Environmental and anthropogenic correlates of hybridization between westslope cutthroat trout (Oncorhynchus clarkii lewisi) and introduced rainbow trout (O. mykiss)
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- Yau, M.M. & Taylor, E.B. Conserv Genet (2013) 14: 885. doi:10.1007/s10592-013-0485-8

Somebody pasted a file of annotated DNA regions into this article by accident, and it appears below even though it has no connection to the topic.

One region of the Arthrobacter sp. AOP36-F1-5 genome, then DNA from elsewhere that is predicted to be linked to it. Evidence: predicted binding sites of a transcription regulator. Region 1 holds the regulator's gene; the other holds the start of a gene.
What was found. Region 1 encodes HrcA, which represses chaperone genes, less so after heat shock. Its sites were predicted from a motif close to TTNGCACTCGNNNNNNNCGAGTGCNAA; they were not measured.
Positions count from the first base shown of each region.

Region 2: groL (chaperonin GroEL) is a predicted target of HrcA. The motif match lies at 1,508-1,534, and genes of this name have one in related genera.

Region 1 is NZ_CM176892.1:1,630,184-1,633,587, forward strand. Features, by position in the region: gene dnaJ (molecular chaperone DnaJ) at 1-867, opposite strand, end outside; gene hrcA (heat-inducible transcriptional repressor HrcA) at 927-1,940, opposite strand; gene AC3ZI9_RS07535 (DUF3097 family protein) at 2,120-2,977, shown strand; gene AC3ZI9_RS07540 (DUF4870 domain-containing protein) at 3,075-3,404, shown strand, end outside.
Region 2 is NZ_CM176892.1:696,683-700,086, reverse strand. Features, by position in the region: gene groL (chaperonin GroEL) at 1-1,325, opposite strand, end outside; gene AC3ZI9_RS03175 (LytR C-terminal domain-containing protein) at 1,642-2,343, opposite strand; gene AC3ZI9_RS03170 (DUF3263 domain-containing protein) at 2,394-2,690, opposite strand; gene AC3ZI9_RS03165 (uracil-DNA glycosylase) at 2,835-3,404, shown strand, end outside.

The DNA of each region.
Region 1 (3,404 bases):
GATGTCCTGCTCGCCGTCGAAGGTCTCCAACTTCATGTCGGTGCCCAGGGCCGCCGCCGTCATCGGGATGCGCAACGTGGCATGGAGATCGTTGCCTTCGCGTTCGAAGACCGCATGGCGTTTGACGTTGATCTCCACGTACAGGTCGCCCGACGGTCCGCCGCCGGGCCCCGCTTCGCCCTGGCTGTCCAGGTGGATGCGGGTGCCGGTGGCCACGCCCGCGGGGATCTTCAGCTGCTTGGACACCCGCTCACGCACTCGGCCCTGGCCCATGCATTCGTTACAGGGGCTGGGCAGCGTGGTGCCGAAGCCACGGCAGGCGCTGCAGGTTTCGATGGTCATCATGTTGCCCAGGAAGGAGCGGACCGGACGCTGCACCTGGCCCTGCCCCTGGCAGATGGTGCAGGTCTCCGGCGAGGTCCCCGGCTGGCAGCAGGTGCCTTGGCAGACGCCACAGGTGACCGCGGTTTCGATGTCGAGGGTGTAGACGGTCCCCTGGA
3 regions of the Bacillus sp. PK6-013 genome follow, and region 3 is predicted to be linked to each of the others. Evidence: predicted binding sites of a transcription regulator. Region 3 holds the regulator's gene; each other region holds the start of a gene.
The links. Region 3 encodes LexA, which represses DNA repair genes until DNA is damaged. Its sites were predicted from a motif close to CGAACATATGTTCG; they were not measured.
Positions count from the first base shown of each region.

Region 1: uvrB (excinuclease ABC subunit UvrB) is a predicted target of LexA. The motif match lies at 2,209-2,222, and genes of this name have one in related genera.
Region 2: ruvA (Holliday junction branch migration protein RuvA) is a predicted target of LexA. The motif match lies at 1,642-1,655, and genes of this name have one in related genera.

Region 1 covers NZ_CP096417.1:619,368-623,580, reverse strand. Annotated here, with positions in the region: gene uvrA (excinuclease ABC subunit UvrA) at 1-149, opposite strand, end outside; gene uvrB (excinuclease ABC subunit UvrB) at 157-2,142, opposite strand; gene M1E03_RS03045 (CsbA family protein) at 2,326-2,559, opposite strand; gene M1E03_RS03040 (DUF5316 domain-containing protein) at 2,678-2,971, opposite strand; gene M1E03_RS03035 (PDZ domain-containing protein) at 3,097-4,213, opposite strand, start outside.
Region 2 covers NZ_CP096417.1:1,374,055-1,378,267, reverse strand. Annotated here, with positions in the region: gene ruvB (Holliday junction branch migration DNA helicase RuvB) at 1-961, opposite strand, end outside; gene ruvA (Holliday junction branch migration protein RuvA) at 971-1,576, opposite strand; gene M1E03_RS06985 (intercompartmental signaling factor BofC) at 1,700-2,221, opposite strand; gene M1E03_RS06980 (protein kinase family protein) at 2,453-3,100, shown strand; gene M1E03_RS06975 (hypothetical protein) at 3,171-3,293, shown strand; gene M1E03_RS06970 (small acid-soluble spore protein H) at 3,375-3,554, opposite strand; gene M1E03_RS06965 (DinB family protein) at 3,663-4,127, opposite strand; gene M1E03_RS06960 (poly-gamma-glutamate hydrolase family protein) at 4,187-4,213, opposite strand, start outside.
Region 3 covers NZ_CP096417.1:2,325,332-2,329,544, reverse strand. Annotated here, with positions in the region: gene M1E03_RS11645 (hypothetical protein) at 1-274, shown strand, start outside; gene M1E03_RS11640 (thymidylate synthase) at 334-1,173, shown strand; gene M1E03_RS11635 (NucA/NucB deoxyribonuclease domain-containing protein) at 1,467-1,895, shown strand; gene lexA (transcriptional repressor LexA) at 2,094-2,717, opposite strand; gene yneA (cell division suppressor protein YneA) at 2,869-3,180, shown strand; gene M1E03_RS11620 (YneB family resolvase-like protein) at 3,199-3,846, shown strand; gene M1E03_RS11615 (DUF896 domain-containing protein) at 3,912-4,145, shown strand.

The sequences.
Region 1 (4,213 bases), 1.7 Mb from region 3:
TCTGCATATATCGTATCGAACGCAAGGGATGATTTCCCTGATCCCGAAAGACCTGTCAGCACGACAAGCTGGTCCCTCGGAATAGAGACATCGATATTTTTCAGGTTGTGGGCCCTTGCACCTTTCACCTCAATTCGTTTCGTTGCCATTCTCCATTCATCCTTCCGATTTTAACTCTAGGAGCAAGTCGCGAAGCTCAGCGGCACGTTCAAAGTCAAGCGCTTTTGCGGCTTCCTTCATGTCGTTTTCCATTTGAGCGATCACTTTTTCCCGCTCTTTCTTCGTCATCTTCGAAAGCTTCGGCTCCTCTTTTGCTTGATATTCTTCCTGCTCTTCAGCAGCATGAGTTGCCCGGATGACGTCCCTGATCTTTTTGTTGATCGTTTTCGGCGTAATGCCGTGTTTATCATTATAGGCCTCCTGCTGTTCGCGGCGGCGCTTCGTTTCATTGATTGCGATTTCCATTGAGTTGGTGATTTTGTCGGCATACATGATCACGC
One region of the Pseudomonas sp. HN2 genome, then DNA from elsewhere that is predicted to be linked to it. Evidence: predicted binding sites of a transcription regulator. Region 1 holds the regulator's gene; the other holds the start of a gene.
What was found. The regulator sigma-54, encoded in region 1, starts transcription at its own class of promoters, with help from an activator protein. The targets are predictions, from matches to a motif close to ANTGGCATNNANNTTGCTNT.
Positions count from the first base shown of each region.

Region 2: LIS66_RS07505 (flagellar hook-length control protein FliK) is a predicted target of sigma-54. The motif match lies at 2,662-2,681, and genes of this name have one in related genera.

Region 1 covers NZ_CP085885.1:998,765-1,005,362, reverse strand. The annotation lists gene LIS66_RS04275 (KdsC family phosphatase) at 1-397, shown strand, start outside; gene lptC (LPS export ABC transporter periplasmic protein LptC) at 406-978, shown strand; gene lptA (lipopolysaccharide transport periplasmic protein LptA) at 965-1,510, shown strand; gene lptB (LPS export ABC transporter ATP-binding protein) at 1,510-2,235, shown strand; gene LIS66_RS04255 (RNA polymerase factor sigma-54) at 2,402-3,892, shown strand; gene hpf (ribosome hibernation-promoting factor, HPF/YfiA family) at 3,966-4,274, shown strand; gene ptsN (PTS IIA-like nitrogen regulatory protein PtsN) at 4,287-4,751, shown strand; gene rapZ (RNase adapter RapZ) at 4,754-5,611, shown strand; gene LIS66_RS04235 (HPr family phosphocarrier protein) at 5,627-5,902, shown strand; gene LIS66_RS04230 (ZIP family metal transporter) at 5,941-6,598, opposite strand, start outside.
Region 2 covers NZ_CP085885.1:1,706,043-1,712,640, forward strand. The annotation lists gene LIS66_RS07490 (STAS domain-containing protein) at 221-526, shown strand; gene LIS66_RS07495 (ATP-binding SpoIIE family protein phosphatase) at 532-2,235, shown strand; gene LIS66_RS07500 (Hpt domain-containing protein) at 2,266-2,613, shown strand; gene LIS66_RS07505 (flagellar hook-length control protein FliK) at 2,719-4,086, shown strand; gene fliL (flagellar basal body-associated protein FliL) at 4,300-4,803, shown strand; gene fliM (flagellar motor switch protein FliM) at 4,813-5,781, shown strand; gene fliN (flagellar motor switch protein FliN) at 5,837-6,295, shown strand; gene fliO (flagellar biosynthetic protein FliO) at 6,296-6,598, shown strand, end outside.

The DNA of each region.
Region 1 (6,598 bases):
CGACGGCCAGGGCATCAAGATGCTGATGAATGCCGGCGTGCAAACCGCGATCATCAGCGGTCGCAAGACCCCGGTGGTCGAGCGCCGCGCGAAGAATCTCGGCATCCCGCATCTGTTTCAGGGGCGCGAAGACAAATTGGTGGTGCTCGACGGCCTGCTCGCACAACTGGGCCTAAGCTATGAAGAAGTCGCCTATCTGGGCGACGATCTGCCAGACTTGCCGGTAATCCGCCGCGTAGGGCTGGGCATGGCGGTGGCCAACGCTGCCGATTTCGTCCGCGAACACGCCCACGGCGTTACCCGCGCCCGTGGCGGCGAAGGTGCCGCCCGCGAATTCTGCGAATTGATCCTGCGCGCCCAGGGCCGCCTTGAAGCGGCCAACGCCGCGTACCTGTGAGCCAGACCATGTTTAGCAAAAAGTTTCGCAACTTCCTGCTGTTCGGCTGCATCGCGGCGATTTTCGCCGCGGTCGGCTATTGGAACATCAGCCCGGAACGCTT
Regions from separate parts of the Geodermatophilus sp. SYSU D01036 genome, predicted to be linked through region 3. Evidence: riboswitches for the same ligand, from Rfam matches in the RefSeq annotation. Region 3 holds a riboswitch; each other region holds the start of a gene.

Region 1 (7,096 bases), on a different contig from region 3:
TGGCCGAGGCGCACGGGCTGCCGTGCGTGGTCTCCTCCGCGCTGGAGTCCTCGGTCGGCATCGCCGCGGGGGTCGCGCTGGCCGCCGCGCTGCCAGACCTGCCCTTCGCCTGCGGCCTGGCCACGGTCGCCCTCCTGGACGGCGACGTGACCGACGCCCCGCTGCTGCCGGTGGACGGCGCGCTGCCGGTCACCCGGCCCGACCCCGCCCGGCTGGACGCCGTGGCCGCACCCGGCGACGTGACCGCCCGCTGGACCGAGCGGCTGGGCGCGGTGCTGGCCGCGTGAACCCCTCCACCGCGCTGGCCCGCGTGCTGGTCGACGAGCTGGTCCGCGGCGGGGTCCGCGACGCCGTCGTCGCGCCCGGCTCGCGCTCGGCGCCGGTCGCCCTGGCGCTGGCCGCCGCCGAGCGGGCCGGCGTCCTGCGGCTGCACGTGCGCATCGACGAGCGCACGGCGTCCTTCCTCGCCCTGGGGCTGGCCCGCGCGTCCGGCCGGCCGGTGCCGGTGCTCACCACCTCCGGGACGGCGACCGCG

Hybridization with introduced taxa is one of the major threats to the persistence of native biodiversity. The westslope cutthroat trout (Oncorhynchus clarkii lewisi) is found in southeastern British Columbia and southwestern Alberta, Canada, and adjacent areas of Montana, Idaho, and Washington State, USA. Through much of this area, native populations are threatened by hybridization with introduced rainbow trout (O. mykiss). We surveyed 159 samples comprising over 5,000 fish at 10 microsatellite DNA loci to assess the level of admixture between native westslope cutthroat trout (wsct) and introduced rainbow trout in southwestern Alberta. Admixture levels (qwsct of 0 = pure rainbow trout, qwsct of 1.0 = pure westslope cutthroat trout) ranged from <0.01 to 0.99 and averaged from 0.72 to 0.99 across seven drainage areas. Regression tree analyses indicated that water temperature, elevation, distance to the nearest stocking site, and distance to the nearest railway line were significant components of a model that explained 34 % of the variation across sites in qwsct across 58 localities for which habitat variables were available. Partial dependence plots indicated that admixture with rainbow trout increased with increasing water temperature and distance to the nearest railway line, but decreased with increasing elevation and distance from stocking site to sample site. Our results support the hypothesis that westslope cutthroat trout may be less susceptible to hybridization with rainbow trout in colder, higher elevation streams, and illustrate the interaction between abiotic and anthropogenic factors in influencing hybridization between native and introduced taxa.